A crampon point will make quick work of your waterproof trousers. Here's how to mend them.
I knew I shouldn’t have been wearing my crampons. I was no longer walking on hard ice, but post-holing down a spur with each step sinking to past my knees in soft snow. But to stop would take up time and I really didn’t want to stop, even though I told myself this could end with a spill.
And so it came to pass. A few seconds later, I stumbled as my crampon caught on a soft bit of fabric and down I went, eating snow. When I checked my leg there was a gaping hole in my expensive waterproof/breathable overtrou.
The good news is, though it won’t look as good as new, it is possible to patch your technical outerwear – raincoats and pants – so it works as good as new. Here’s how.
1. Find your tape. I used Gear Aid’s Tenacious Tape Fabric Repair ($17) which comes in a range of colours, including a yellow that almost matches my waterproof pants.[caption id="attachment_179812" align="alignnone" width="2560"] Even a large hole in your wet weather gear can be repaired.[/caption]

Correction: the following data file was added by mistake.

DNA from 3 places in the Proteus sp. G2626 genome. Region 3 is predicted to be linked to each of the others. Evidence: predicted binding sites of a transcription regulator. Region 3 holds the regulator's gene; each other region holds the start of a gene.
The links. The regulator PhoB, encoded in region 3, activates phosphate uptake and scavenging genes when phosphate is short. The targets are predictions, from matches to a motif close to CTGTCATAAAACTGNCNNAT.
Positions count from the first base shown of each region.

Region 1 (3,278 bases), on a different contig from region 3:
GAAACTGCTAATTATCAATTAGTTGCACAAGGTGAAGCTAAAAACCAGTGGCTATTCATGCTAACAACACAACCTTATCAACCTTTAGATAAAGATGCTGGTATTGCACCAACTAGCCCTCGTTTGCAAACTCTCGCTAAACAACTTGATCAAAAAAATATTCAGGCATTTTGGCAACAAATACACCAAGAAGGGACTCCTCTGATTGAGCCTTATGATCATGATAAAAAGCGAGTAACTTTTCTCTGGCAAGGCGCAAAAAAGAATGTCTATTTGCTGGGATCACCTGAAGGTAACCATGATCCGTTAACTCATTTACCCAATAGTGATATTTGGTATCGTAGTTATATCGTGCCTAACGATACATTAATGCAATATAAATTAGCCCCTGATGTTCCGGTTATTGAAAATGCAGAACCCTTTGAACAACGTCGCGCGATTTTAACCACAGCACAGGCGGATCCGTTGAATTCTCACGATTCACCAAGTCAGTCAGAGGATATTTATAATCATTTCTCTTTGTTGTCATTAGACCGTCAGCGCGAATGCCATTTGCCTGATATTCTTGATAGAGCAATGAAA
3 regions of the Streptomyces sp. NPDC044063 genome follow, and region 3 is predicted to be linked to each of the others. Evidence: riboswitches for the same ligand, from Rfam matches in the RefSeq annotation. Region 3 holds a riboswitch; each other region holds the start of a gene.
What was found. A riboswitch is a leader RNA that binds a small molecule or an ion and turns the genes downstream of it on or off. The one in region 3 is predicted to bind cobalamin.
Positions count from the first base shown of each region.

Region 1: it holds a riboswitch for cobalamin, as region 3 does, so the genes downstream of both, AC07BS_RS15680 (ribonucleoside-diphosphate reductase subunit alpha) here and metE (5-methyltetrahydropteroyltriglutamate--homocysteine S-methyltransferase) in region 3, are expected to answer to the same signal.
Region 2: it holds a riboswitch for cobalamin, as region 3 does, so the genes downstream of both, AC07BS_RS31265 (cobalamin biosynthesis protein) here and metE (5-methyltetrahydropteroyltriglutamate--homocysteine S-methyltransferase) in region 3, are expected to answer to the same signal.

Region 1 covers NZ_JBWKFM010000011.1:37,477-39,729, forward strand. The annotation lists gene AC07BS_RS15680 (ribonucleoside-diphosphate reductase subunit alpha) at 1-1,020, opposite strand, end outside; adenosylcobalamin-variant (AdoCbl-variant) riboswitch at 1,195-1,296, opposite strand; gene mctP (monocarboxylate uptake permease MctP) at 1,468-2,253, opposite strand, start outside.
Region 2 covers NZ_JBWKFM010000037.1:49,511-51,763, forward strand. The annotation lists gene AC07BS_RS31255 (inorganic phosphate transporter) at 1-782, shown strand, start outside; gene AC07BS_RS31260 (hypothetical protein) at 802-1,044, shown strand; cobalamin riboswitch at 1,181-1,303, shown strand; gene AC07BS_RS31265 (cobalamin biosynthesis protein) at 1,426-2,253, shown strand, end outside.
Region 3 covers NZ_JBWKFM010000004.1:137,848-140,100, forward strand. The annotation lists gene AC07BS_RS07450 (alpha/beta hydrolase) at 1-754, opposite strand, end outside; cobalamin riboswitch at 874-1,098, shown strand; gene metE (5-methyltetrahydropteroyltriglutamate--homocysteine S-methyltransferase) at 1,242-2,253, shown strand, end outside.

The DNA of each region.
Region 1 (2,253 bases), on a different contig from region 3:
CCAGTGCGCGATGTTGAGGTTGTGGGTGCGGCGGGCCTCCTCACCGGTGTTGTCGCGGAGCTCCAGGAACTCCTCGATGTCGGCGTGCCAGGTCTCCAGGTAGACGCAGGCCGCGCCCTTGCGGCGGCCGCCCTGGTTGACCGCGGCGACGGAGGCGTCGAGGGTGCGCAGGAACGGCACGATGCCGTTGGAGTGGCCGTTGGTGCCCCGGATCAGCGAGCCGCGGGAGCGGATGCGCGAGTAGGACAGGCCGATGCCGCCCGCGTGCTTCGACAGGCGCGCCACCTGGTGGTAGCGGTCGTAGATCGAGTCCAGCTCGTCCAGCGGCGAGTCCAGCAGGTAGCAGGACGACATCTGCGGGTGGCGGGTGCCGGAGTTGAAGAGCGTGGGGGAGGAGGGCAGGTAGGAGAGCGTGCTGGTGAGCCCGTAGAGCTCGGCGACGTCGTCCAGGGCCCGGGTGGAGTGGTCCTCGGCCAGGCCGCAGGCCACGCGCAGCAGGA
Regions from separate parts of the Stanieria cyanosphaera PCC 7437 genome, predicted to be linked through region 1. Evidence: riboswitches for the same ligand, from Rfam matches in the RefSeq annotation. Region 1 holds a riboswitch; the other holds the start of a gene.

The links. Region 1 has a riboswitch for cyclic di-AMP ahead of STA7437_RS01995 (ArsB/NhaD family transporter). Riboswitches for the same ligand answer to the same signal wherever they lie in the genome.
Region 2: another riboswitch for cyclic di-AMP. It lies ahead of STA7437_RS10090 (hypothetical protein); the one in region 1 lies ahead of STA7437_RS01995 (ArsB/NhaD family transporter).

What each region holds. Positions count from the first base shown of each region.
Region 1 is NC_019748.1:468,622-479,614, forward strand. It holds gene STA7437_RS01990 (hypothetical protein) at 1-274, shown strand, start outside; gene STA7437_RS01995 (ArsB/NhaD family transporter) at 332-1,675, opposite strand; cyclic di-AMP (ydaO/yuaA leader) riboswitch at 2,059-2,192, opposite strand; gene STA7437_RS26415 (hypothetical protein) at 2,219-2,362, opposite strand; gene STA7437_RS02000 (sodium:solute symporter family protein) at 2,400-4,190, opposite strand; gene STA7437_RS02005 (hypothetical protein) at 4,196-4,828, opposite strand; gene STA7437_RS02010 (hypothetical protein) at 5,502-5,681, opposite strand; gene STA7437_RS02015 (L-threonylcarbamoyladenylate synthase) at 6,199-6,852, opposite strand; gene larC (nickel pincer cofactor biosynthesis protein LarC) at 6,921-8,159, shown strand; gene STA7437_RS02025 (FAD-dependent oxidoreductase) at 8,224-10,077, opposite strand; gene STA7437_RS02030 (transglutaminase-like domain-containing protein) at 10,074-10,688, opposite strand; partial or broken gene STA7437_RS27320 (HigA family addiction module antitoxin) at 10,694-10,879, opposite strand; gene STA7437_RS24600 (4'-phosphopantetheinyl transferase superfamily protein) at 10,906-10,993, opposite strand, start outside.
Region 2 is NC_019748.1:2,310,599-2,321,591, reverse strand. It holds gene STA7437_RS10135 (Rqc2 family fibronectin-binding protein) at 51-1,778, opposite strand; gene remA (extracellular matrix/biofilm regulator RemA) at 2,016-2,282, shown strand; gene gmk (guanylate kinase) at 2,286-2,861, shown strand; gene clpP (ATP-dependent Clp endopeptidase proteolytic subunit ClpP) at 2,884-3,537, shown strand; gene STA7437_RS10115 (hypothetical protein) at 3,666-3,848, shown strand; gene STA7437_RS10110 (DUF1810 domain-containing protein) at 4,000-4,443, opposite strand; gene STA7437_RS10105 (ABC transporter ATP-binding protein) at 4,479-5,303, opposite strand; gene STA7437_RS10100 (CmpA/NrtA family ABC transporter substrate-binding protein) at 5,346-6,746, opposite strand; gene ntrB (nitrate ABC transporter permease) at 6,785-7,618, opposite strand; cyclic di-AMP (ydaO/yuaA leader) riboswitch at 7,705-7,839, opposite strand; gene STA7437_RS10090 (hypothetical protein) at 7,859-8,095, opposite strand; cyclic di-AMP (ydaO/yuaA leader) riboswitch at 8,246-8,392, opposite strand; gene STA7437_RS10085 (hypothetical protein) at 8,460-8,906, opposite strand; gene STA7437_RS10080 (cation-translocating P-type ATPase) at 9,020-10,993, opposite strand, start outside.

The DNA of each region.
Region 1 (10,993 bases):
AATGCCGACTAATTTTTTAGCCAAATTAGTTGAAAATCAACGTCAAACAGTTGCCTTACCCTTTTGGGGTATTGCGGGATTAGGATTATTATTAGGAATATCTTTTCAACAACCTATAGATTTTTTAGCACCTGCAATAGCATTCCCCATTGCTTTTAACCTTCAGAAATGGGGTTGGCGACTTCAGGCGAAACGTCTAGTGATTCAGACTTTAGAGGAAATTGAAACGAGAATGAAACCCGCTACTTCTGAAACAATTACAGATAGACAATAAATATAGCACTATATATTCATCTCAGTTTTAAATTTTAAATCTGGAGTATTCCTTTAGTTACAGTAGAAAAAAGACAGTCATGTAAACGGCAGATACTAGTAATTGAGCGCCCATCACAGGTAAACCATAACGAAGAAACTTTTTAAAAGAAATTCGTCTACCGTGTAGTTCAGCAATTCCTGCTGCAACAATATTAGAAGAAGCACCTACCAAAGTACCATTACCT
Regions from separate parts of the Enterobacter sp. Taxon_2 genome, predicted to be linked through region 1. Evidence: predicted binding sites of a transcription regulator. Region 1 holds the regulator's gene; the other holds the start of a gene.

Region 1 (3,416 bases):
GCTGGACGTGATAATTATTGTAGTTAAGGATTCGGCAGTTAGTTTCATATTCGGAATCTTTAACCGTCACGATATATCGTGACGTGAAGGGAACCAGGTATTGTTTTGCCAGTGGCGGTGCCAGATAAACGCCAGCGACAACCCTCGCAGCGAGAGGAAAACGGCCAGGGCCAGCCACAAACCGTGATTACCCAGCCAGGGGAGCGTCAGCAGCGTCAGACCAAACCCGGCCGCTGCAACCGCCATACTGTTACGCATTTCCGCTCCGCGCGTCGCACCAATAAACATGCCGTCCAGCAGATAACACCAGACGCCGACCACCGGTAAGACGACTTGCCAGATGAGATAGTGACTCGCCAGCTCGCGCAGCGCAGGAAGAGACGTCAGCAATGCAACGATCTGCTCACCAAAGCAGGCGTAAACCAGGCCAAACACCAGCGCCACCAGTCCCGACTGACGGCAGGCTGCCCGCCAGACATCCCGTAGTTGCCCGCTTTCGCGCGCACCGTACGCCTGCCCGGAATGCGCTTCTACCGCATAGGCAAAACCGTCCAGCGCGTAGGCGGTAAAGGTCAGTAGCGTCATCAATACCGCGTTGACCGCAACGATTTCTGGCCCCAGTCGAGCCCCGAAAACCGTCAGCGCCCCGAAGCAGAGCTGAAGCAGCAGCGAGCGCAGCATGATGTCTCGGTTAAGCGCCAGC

2. Clean the area where the patch is to be applied using rubbing alcohol (Gear Aid recommends isopropyl alcohol). If necessary, trim any loose threads.[caption id="attachment_179813" align="alignnone" width="2560"] After cleaning the area, cut away any loose threads.[/caption]
3. Cut a patch with rounded corners so that it overlaps the damaged area by at least 25mm. (For larger holes, which I decided mine was, you may need to first apply another patch on the opposite side.)[caption id="attachment_179811" align="alignnone" width="2560"] Place the patch over the hole, applying pressure from the centre.[/caption]
4. Peel off the backing and place the patch over the hole applying pressure from the centre to force out any air bubbles.